The BSE Power index, which declined 70 per cent from its peak 2008 levels to the Covid lows of 2020, has now gained more than 200 per cent. This is reflective of the improving prospects for the sector.
However, not too far in the past, the sector was in turbulence with quite a few power companies lining up before the National Company Law Tribunal or reporting deep financial stress. Lower-than-anticipated economic growth resulting in excess idle capacity combined with high leverage/high interest rates, resulted in a double whammy for power companies. Now, with some slowdown fears due to global factors and with interest rates back at levels seen in 2018, can some of the old problems resurface?
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Analysis of the leverage profile of the top companies in the sector today indicates that the players are better positioned this time around with much improved interest coverage ratio. An interest coverage ratio below or around 1 indicates stress, while a ratio closer to 3 gives room for comfort. For our analysis, we have considered the top 10 companies present in the power generation, transmission and distribution space on the basis of revenue to check how the debt profile of the sector has changed since 2018.
Based on the combined interest costs and their earnings before interest and tax, the interest coverage ratio (ICR) of the top 10 players has improved from 2.3 times in FY18 to nearly three times by H1 FY23. Such an improvement has been led by 56 per cent rise in EBIT, while interest costs have shot up by around 20 per cent in the same period. During this time, a good seven out of 10 companies witnessed increase in the interest coverage ratio led by higher earnings and improved leverage metrics.
The year FY19, which heralded an economic slowdown, saw a sharp fall in interest coverage ratio from 2.32 times to 1.88 times. During the time, the power sector was plagued by issues such as slump in demand, accumulation of idle assets leading to NCLT filings, aggressive renewable capacity addition, coal shortage, and worsening financial health of distribution companies (discoms). Following this, the industry saw consolidation in the private sector with a handful of players such as JSW Energy, Tata Power, CESC and Adani Power taking over the stressed plants. Further, the sector got a helping hand from the Government in the form of various schemes targeting Discoms’ financial health, rail infrastructure for improving coal supplies and signing of power purchase agreements. Ever since FY19, the interest coverage ratio of the sector has been consistently improving.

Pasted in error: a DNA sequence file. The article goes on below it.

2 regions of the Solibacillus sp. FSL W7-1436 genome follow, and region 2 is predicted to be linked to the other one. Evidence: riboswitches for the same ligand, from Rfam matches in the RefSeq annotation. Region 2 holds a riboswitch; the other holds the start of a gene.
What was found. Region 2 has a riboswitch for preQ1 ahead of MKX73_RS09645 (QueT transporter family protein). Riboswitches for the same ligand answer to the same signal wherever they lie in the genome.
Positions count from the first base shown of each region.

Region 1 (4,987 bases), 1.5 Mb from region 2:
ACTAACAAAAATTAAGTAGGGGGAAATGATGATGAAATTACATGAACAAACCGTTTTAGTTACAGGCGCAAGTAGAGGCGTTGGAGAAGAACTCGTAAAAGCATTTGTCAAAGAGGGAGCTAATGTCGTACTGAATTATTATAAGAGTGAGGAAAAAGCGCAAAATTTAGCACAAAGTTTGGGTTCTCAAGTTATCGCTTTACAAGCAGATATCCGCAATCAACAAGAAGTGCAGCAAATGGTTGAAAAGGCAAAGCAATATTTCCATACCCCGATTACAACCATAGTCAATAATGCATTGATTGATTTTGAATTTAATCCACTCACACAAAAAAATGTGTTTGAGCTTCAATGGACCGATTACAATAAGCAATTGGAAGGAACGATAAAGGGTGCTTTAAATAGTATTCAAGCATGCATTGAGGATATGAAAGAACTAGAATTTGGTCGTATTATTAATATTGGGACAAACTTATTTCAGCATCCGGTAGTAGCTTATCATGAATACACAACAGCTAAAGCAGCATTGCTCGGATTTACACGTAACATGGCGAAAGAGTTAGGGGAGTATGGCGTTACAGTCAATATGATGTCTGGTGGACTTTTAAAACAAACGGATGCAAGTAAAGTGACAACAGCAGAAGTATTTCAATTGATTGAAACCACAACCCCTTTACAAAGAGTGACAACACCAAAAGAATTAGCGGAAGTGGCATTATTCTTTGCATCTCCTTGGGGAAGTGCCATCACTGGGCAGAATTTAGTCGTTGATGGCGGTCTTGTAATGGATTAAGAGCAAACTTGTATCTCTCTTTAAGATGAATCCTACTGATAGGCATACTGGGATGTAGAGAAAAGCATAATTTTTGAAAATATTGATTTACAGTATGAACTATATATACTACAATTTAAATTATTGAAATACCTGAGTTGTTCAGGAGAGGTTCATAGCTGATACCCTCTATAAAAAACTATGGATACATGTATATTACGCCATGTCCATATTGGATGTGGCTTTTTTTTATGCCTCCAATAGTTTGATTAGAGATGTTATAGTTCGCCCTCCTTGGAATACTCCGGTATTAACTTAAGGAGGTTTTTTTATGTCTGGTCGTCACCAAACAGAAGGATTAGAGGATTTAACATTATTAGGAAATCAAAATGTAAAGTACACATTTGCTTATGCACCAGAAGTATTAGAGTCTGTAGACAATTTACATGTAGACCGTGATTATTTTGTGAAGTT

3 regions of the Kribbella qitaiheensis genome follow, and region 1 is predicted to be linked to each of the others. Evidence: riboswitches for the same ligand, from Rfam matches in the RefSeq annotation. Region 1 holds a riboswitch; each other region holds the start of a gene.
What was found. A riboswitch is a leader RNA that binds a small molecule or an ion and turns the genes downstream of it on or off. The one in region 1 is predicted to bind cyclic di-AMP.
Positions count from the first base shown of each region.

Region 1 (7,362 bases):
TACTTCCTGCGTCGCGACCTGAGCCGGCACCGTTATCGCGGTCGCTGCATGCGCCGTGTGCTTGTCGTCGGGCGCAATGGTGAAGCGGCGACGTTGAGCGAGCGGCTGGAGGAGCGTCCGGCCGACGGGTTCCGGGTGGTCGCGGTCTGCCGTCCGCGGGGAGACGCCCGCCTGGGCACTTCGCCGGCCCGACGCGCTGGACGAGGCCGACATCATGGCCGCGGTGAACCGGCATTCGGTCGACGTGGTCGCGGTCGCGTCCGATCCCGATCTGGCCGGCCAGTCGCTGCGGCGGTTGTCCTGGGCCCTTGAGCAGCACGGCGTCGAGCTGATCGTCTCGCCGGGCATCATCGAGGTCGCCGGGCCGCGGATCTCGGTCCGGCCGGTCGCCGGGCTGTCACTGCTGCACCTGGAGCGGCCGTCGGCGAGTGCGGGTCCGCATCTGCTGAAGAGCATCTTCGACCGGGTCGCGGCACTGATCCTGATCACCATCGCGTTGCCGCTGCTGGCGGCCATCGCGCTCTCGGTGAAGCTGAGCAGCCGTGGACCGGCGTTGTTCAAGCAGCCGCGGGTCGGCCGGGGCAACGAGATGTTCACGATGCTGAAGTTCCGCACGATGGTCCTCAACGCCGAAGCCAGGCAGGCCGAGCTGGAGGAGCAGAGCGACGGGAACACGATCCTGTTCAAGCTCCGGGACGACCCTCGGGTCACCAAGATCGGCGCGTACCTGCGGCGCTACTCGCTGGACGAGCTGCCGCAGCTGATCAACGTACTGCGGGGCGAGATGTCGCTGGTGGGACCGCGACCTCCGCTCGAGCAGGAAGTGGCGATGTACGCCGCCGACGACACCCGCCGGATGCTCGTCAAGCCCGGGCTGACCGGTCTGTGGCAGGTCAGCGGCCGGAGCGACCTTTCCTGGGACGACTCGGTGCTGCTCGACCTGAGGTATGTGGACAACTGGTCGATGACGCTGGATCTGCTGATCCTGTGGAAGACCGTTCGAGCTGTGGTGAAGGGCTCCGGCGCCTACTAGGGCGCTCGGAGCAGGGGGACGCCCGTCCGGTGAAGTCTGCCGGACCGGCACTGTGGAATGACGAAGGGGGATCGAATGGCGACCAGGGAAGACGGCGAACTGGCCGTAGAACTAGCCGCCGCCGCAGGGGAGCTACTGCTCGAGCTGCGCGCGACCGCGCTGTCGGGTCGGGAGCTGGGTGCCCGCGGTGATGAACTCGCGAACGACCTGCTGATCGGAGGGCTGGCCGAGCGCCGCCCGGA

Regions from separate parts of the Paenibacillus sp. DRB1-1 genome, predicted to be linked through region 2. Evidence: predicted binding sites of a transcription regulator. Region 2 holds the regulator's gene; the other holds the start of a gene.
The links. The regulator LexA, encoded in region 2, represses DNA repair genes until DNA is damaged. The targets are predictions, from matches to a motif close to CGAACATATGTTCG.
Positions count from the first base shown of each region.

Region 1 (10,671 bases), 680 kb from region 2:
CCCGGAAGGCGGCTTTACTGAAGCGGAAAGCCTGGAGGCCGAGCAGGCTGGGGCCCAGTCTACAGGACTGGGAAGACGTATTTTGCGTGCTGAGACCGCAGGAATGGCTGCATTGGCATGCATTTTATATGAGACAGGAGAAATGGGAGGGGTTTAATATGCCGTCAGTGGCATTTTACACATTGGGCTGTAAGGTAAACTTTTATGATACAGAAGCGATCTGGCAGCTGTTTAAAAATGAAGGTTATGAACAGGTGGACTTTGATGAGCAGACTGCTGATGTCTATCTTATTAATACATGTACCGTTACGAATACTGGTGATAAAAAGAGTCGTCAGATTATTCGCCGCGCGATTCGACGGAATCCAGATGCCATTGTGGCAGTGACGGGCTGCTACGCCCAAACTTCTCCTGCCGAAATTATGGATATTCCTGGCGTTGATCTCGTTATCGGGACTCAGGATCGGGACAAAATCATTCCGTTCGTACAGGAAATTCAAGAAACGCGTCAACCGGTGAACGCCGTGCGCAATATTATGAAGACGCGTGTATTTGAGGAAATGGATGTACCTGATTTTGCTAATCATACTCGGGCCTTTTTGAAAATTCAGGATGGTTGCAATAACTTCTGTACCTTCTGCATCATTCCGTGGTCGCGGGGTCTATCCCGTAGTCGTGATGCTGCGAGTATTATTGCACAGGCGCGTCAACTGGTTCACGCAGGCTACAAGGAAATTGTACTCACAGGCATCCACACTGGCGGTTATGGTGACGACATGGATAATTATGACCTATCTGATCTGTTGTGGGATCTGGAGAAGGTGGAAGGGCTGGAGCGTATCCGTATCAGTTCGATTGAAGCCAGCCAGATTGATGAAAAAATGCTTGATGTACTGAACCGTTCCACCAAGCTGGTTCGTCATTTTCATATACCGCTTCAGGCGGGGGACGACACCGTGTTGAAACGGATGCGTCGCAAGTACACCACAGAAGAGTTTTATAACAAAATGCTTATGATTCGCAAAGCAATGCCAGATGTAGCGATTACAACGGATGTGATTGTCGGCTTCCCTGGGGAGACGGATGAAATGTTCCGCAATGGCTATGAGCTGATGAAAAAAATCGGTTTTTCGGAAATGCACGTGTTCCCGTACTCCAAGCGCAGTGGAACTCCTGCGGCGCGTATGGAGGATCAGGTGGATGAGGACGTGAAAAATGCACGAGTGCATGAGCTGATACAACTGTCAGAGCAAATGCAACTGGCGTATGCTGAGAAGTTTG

India’s biggest hydropower generator NHPC scores best in the lot with the highest ICR of nearly 15 times. Others with stable business such as JSW Energy and Torrent Power have an ICR of more than four times and both have seen consistent improvement in the ICR along with lower debt. Adani Power, too, has seen quite significant improvement in its leverage profile from the stressful period of FY18.
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The companies whose debt profiles have worsened are NTPC, Reliance Power and Adani Transmission. However, NTPC can be considered an exception, as it has the most stable stream of cash flows backed by revenues coming from full cost pass through provisions. Decreasing ICR, however, might be a concern for other two companies. NTPC still has a comfortable ICR of around three times.
Better placed Now
Overall, there is visible improvement in the debt profile of the highly regulated sector with seven of these companies having increased ICR, while six out of 10 companies have also improved their debt/equity ratio compared to the levels seen during FY18. The improving leverage ratios give confidence that the power majors are better positioned to withstand any economic slowdown and the current phase of higher interest rates. It appears history is unlikely to repeat for this capital-intensive sector this time around.